3. The administrator then leverages the Exchange Management Shell to perform an export-mailbox against the discovery mailbox targeting the end user’s mailbox. The data is then placed back into the end user’s mailbox.
  4. Help Desk can close the ticket.
Backups and Single Item Recovery

Naturally after understanding the features included in Exchange 2010, a logical follow up question is “Do I still need backups for single item recovery?” The answer depends on your backup requirements and your capacity planning.

Today many customers minimize the deleted item retention window, yet they maintain long backup retention time periods (from 14 days to several months to years).

Let’s consider a customer that currently maintains backups for 90 days and only retains deleted items within Exchange for 5 days. This customer is performing backup restores on a weekly basis to recover deleted items for end users. If the customer moved to Exchange 2010 they could move that process into Exchange by simply increasing their mailboxes capacity for dumpster:

  • Users send/receive 100 messages per work day and have an average message size of 50KB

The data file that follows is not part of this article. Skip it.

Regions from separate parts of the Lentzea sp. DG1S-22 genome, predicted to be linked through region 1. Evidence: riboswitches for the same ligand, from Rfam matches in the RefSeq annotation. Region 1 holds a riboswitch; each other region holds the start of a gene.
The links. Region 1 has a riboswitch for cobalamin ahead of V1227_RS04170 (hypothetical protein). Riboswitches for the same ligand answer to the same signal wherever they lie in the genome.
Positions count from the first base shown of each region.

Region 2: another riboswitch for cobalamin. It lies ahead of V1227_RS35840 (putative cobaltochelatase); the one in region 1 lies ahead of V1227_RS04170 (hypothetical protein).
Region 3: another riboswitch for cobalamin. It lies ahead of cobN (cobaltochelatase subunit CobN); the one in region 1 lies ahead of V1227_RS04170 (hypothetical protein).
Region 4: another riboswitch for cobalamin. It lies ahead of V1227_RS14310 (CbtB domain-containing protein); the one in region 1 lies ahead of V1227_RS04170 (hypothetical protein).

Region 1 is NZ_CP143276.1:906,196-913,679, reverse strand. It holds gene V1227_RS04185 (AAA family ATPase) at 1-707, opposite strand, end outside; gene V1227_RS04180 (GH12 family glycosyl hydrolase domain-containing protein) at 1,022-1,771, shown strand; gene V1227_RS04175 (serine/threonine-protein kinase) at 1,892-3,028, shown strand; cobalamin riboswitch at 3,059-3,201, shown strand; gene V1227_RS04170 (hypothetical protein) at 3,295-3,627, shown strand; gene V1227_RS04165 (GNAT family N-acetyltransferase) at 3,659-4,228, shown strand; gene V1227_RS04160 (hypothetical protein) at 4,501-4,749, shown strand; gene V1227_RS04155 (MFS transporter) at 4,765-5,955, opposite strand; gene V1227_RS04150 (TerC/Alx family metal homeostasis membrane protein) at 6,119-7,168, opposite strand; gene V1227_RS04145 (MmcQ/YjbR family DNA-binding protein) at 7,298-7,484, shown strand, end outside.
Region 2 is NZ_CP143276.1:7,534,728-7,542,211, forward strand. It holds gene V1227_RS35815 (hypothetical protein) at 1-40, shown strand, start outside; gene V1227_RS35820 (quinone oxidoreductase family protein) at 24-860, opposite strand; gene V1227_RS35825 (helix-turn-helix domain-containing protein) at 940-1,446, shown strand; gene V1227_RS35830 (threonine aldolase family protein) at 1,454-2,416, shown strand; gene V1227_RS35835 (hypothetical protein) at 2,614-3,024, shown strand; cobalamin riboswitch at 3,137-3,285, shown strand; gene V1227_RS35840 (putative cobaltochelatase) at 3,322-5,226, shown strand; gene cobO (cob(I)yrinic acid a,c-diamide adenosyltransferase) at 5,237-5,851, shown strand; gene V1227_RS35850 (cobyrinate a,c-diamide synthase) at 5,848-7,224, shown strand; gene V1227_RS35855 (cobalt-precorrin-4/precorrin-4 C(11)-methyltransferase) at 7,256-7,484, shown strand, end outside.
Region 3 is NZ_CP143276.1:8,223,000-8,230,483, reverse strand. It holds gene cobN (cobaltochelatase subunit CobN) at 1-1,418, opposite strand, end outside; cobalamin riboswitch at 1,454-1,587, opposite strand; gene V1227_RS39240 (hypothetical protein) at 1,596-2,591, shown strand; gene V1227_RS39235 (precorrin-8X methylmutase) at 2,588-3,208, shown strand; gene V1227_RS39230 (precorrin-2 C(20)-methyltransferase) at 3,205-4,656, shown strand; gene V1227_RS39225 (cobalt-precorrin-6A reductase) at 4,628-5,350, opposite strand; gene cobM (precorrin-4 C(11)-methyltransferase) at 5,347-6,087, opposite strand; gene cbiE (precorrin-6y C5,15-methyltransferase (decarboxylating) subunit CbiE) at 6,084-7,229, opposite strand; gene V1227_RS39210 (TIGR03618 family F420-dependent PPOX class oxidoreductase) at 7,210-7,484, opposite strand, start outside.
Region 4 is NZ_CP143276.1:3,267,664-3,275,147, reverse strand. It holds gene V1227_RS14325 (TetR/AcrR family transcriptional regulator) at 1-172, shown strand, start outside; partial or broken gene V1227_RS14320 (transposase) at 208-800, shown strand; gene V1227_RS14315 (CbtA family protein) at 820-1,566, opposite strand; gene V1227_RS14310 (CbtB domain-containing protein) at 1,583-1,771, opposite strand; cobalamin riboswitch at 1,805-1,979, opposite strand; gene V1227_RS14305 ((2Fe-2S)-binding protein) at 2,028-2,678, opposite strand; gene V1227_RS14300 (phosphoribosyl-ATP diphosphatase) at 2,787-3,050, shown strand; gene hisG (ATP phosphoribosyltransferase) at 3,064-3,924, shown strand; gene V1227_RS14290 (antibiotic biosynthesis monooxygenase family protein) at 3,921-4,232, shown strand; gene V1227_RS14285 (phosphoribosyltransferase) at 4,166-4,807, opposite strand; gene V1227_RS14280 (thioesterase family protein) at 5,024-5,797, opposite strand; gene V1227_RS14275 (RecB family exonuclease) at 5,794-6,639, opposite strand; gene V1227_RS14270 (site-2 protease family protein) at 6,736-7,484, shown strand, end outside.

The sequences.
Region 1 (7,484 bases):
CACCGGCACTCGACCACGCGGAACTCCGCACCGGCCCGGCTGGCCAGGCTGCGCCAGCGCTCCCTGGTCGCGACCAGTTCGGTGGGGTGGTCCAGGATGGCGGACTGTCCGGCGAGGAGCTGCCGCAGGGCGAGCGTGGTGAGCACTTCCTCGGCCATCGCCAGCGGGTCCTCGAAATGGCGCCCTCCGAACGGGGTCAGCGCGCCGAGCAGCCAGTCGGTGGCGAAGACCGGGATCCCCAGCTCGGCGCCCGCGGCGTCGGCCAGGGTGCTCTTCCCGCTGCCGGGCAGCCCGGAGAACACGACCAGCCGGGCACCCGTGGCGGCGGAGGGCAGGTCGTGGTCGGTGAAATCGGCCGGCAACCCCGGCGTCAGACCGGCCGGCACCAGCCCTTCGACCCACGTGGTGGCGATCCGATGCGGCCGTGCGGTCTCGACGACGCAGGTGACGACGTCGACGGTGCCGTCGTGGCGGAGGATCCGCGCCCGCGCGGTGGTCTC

• Single Item Recovery is enabled and the deleted retention window is configured to be 90 days
  • 10% of items are edited
  • Mailbox capacity calculations
    • 5 work days * 100 emails = 500 emails / week
    • For Purges:
      • 500 emails / week * 13 weeks = 6500 emails / retention period
      • 6500 emails * 50KB ? 318MB
    • For Versions:
      • 500 emails / week * 13 weeks = 6500 emails / retention period
      • 6500 emails * .1 = 650 emails
      • 650 emails * 50KB ? 32MB
    • Total Space Required per mailbox: 350MB

By increasing each mailbox’s capacity by a minimum of 350MB, backups are no longer needed for single item recovery. Single item recovery can be maintained and performed within Exchange.

But let’s not stop there. What if the requirement is that items must be recoverable for 1 year? Assuming the same assumptions used in the previous example with the exception that deleted item retention is now configured for 365 days, each mailbox needs an additional minimum 1.4GB of space.